Hacked state government contractor says stolen data yet to be posted online

A technology company working for the Victorian government says none of the data stolen by hackers on Thursday has been released online so far.

PNORS Technology Group works with six state agencies, including the Education and Training Department, and stores sensitive personal information about families with children in primary schools, such as behavioural or alcohol and drug problems.

Hackers had accessed IT business PNORS, which is a third-party provider for six Victorian government departments. Credit:Bloomberg

Sources with knowledge of the situation said data from the Victorian school entrance health questionnaire was included in the information stolen.

All families who start at Victorian primary schools, including government, Catholic and independent schools, are required to complete the questionnaire. Sensitive personal information such as behavioural issues or family alcohol and drug problems is included on the form.

In the early hours of Saturday, hackers contacted PNORS and shared a sample of what was believed to be stolen data.

There has been no further contact from the group purporting to have hacked the organisation.

PNORS chief executive Paul Gallo said on Sunday that the business had been advised by independent security experts that none of the stolen data had been published online.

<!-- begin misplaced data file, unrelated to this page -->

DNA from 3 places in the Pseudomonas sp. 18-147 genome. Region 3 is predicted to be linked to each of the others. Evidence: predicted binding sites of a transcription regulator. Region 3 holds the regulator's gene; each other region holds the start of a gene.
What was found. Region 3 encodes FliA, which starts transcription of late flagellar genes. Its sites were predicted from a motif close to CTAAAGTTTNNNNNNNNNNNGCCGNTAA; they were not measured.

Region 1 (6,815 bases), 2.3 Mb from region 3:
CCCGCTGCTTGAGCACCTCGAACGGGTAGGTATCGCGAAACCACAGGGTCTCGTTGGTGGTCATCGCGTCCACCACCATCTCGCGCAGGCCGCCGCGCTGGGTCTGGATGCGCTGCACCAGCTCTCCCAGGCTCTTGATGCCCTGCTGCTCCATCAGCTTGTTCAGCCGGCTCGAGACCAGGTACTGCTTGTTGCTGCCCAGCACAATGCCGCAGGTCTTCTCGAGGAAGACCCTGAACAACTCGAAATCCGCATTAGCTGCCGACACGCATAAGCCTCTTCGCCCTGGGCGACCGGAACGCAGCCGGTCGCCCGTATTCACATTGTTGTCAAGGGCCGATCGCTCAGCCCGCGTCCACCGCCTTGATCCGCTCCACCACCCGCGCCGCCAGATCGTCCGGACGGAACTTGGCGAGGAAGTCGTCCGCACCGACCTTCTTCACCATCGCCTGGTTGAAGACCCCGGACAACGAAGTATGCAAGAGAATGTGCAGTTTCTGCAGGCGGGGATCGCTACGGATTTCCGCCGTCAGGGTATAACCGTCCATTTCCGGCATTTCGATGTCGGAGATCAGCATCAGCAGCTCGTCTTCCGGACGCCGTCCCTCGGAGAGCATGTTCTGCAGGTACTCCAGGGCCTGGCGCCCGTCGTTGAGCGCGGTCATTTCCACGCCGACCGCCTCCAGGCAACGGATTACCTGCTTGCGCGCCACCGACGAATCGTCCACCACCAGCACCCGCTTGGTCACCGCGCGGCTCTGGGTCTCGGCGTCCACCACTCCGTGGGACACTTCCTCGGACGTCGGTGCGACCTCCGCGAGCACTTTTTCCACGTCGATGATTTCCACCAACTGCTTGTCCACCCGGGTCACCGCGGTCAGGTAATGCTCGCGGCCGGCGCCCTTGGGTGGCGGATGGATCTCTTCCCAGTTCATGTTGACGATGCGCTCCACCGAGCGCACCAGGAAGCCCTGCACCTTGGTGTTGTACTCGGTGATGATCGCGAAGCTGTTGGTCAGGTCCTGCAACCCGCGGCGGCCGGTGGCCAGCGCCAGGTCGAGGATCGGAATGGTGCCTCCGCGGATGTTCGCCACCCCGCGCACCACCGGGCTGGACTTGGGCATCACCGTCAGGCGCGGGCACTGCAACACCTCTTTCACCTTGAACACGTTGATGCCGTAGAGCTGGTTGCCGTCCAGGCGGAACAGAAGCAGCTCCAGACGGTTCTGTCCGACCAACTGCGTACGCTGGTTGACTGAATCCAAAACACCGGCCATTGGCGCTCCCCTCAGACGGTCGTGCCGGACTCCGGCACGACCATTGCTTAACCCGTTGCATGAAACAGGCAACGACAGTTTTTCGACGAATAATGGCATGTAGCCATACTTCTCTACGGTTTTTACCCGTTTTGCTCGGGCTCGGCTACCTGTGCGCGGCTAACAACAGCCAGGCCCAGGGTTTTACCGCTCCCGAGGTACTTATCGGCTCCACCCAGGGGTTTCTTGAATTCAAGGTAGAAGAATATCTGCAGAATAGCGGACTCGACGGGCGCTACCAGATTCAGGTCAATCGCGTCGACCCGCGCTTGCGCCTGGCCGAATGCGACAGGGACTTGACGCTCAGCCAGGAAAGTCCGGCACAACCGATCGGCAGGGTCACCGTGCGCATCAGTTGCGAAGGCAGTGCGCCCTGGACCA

“The extent of the data breach is still being investigated, and we are working closely with all
authorities to assess how many of our clients have been impacted and the nature of the
data that has been stolen,” Gallo said.

“Advice from our independent security experts has confirmed nothing has been released in
the public domain at this point in time.”

The two affected businesses owned by PNORS – Datatime and Netway – are involved in document and data capture, as well as managing IT support for external clients including state government departments.

Premier Daniel Andrews said on Sunday that it was not yet confirmed that the Department of Education had been affected by the hack, and it was “important to confirm the facts” before further statements.

“It’s not determined yet. It’s not definitive, but there’s the potential for a breach. They’re working through that around the clock,” he said at a press conference.

“As soon as we have confirmation of anyone’s records being compromised, then we will make a statement, and we’ll work with any of those people.”

The investigation into how hackers accessed the private information is being coordinated by the Department of Premier and Cabinet.

With Najma Sambul and Madeleine Heffernan

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